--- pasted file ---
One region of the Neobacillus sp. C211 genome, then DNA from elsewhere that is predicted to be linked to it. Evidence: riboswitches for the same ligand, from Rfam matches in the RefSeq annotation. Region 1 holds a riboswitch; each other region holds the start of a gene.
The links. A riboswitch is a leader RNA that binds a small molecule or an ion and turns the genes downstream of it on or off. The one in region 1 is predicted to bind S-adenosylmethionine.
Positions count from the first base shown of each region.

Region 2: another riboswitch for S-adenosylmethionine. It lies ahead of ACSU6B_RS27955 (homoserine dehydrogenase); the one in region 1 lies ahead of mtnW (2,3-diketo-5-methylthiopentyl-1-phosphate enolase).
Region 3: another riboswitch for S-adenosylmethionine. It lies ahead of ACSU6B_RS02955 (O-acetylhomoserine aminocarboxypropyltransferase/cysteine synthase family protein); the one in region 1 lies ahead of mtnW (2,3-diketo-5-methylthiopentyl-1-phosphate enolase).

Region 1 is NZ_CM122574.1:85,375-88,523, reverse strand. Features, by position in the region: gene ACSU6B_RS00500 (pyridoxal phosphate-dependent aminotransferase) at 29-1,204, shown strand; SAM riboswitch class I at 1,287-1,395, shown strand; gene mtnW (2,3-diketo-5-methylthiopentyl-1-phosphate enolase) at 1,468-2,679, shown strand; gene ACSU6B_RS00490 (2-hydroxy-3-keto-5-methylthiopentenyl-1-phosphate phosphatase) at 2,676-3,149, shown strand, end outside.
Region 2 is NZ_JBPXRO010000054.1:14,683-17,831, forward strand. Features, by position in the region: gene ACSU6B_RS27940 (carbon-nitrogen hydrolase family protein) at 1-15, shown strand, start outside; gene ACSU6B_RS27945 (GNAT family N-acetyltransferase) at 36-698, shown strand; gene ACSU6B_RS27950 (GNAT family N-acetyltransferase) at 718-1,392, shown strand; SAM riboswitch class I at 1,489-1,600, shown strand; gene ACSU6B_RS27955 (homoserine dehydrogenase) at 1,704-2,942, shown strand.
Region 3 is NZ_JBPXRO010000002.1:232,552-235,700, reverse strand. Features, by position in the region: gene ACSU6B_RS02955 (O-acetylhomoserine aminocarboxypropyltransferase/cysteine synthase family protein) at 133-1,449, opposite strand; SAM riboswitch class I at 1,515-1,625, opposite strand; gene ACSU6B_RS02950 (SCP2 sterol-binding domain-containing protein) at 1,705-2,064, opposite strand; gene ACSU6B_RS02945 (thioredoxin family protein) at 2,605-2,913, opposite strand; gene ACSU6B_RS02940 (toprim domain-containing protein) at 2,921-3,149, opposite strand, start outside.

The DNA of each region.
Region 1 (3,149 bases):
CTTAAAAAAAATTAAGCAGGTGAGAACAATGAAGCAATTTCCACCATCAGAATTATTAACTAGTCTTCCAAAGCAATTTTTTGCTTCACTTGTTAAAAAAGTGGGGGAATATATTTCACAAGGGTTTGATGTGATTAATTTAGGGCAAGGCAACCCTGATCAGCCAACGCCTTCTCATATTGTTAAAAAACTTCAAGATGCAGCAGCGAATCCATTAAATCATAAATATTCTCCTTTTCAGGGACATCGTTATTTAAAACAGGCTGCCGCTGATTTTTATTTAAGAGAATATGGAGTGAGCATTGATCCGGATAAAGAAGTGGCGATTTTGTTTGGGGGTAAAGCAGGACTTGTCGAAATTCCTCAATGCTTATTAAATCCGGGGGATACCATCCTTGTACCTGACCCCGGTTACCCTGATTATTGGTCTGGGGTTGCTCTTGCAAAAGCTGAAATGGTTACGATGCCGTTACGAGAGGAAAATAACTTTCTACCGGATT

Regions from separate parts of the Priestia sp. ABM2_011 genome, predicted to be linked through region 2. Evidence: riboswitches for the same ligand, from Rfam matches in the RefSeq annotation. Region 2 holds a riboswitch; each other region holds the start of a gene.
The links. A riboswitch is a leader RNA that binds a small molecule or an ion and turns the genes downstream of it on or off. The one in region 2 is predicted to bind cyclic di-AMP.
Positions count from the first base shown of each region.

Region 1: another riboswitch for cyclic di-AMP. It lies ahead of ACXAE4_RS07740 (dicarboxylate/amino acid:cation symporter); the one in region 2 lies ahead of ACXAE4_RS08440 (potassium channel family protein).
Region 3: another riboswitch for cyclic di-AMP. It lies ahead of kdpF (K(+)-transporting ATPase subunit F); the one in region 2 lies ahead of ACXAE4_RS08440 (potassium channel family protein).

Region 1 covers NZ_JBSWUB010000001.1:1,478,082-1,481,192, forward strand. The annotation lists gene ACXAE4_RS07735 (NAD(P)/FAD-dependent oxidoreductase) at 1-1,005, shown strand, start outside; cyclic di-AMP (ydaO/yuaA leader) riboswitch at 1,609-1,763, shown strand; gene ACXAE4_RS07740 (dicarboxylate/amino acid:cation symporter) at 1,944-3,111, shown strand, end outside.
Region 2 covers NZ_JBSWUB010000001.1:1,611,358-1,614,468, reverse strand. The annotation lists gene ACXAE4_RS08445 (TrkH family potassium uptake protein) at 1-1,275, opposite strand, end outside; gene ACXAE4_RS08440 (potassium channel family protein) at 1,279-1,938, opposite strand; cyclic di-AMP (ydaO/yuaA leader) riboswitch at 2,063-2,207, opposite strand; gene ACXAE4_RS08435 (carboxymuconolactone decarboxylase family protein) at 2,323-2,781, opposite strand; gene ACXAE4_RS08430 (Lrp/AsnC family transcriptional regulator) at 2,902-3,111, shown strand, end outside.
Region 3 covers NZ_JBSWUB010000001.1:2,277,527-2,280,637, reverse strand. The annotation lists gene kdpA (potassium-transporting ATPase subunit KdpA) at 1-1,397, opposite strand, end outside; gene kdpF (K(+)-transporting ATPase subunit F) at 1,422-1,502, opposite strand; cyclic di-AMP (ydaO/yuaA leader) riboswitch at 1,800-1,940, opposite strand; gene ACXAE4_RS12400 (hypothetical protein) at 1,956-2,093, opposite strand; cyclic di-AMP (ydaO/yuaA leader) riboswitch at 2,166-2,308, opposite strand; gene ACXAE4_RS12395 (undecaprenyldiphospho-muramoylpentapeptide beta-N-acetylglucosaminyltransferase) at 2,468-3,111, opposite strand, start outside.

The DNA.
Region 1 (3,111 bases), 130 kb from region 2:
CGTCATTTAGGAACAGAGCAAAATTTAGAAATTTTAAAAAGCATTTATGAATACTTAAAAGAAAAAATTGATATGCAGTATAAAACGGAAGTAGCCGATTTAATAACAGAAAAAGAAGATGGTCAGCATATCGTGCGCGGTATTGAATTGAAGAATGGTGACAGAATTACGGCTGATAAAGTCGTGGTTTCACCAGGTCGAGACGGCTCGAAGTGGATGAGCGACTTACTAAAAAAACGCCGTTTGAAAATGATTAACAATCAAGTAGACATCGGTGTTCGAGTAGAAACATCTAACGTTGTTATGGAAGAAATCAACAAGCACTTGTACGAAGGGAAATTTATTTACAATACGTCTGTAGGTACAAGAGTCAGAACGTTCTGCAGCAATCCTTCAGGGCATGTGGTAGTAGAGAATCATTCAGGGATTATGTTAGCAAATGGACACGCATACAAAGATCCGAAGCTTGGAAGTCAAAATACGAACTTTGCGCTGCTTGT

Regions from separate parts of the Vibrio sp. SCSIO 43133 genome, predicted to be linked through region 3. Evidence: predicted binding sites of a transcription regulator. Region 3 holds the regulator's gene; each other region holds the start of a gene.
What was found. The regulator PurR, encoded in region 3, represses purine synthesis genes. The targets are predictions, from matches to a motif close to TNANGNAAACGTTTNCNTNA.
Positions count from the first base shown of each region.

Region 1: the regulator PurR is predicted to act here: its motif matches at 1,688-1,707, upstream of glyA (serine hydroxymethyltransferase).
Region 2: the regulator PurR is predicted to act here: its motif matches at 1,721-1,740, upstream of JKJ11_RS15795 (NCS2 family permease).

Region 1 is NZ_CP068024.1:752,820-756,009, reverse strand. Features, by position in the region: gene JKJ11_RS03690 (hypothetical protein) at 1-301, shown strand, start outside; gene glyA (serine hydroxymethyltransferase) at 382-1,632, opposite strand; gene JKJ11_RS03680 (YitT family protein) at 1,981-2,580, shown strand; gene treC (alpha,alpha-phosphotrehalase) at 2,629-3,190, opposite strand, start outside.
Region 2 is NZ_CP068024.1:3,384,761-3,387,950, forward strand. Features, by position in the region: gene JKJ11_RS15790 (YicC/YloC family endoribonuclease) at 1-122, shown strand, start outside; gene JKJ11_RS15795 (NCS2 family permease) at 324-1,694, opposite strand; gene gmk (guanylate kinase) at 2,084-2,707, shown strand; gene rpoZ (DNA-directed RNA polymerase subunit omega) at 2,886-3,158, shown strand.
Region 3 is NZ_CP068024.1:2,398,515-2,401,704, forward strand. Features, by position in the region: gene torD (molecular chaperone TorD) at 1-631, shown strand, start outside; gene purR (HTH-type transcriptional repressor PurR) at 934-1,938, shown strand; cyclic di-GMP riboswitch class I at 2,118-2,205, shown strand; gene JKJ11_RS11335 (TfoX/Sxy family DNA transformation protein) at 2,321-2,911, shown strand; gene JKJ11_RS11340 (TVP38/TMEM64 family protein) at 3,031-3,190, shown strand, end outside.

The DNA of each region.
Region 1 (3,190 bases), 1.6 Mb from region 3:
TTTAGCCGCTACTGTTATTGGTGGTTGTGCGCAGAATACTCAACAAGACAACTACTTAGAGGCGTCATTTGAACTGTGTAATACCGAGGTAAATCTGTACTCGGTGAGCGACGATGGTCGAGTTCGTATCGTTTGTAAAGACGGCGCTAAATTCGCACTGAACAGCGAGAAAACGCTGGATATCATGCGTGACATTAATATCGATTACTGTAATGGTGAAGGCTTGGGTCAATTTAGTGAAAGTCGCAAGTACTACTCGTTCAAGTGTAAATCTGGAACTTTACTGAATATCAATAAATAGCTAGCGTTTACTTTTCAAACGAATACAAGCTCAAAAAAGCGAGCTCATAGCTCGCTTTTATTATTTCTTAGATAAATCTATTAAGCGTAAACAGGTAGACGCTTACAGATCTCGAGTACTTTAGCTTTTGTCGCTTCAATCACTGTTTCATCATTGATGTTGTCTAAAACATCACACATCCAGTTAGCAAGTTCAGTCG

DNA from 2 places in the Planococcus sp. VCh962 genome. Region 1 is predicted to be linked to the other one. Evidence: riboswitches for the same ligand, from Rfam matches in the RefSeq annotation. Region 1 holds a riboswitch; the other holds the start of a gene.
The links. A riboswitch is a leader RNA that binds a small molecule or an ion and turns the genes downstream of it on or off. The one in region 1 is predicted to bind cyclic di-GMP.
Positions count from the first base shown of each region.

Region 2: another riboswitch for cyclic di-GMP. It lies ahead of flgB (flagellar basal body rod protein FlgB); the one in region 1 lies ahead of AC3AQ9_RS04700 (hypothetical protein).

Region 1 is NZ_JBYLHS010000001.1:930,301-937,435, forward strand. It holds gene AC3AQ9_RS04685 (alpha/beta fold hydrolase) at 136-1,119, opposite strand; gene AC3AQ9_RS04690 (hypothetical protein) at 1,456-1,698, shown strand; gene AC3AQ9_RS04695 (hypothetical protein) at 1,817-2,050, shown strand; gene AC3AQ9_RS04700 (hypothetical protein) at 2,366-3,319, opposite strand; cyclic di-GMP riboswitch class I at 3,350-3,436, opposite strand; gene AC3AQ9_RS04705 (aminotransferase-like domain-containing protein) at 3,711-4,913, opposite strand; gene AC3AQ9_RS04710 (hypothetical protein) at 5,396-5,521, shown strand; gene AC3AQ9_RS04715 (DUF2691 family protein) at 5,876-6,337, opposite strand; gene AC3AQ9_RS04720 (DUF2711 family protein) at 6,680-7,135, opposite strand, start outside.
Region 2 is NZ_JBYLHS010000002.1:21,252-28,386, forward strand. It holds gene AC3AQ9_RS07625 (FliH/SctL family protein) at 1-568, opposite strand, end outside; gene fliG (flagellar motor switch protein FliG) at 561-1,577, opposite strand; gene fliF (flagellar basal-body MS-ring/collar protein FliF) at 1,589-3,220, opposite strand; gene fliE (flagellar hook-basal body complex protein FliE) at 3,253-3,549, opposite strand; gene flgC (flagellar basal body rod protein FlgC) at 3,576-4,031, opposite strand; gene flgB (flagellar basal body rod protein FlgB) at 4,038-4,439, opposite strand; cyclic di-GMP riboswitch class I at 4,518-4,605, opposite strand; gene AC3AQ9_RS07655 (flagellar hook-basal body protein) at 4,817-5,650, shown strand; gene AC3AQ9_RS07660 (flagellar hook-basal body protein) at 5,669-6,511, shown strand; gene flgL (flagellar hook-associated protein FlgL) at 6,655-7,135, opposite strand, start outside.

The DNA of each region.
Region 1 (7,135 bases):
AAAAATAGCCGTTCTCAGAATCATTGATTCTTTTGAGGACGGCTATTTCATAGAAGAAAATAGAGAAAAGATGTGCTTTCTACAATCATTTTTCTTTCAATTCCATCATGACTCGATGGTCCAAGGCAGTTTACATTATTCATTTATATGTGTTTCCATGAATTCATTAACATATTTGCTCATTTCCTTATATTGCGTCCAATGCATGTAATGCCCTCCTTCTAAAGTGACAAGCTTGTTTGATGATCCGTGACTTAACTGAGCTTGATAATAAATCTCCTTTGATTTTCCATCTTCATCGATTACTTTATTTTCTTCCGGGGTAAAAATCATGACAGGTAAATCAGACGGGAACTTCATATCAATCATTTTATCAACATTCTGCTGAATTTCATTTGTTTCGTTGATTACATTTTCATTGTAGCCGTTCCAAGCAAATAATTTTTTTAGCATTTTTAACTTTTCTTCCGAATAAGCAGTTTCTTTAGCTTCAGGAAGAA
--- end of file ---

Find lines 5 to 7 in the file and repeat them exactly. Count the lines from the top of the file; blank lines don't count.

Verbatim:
Region 3: another riboswitch for S-adenosylmethionine. It lies ahead of ACSU6B_RS02955 (O-acetylhomoserine aminocarboxypropyltransferase/cysteine synthase family protein); the one in region 1 lies ahead of mtnW (2,3-diketo-5-methylthiopentyl-1-phosphate enolase).

Region 1 is NZ_CM122574.1:85,375-88,523, reverse strand. Features, by position in the region: gene ACSU6B_RS00500 (pyridoxal phosphate-dependent aminotransferase) at 29-1,204, shown strand; SAM riboswitch class I at 1,287-1,395, shown strand; gene mtnW (2,3-diketo-5-methylthiopentyl-1-phosphate enolase) at 1,468-2,679, shown strand; gene ACSU6B_RS00490 (2-hydroxy-3-keto-5-methylthiopentenyl-1-phosphate phosphatase) at 2,676-3,149, shown strand, end outside.
Region 2 is NZ_JBPXRO010000054.1:14,683-17,831, forward strand. Features, by position in the region: gene ACSU6B_RS27940 (carbon-nitrogen hydrolase family protein) at 1-15, shown strand, start outside; gene ACSU6B_RS27945 (GNAT family N-acetyltransferase) at 36-698, shown strand; gene ACSU6B_RS27950 (GNAT family N-acetyltransferase) at 718-1,392, shown strand; SAM riboswitch class I at 1,489-1,600, shown strand; gene ACSU6B_RS27955 (homoserine dehydrogenase) at 1,704-2,942, shown strand.